What’s more, as former Vice President Joe Biden solidifies his big lead in the Democratic race, Warren is skillfully using the so-far-withheld promise of an endorsement as a big stick to prod the Delawarean — whose greatest strength in a 50-year political career has been his ability to adapt — farther left than anyone could have imagined.

Biden surprised the audience at Sunday night’s nationally televised debate with his last remaining rival, Sen. Bernie Sanders, by revealing that after a series of conversations with Warren he has endorsed her radical reforms for the consumer bankruptcy system. These would undo much of the harm caused by the 2005 bill shepherded by Biden himself, on behalf of his credit-card company donors back in Delaware. He also announced a plan to make public university education free for the middle- and less privileged classes, much closer to plans by Warren and Sanders.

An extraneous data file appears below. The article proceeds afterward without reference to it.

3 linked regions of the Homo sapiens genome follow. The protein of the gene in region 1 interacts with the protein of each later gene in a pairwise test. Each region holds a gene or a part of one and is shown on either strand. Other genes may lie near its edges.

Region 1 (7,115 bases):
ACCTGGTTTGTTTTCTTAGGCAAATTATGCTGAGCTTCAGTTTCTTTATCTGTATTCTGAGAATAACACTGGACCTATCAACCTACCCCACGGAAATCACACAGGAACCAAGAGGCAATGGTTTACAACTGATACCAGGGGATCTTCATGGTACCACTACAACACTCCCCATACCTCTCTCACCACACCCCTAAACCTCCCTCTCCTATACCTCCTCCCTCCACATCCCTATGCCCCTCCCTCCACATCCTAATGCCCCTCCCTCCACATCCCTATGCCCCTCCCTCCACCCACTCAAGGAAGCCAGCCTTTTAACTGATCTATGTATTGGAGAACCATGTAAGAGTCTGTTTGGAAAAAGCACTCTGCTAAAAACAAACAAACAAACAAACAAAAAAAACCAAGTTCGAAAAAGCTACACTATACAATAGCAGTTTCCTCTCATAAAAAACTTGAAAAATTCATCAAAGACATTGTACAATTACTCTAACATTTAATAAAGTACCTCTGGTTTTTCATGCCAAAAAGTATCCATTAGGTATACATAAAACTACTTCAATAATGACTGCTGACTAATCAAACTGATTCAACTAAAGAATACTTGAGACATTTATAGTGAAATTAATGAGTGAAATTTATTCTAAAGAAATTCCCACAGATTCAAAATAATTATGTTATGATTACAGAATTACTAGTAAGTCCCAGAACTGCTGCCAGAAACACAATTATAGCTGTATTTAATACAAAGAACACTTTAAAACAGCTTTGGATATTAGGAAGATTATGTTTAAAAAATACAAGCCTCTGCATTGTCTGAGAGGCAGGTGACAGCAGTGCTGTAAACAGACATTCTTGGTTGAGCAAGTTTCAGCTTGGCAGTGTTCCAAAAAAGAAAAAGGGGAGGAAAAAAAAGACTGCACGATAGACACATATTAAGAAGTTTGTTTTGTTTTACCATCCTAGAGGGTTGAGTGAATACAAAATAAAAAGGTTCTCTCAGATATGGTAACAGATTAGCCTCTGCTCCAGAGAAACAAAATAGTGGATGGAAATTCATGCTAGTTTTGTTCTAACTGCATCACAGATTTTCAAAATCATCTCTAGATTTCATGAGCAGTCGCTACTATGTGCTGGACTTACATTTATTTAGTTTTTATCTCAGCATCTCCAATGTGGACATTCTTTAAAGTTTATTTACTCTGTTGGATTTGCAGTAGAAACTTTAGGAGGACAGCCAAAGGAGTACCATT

It’s easy not to notice amid the all-encompassing fog of the coronavirus crisis that what’s happening here is truly remarkable. Warren and Sanders, arguably America’s most ideology-driven political leaders, have pushed the Democratic Party further left than anyone who lived through the bleak Reagan years could have ever imagined. Unless he decides to shamelessly break his promises, a Joe Biden presidency would be one of the most progressive in America history, and the most radical since FDR’s New Deal.

Warren’s boundless energy couldn’t leap the hurdles thrown up against electing a smart woman president, but nevertheless she is persisting to become America’s commander-in-chief of radical change. And she could well retain this power as long as she roams the corridors of the U.S. Senate, which — given her seeming good health — could be a long, long time.

» READ MORE: ‘Disaster socialism’: Will coronavirus crisis finally change how Americans see the safety net? | Will Bunch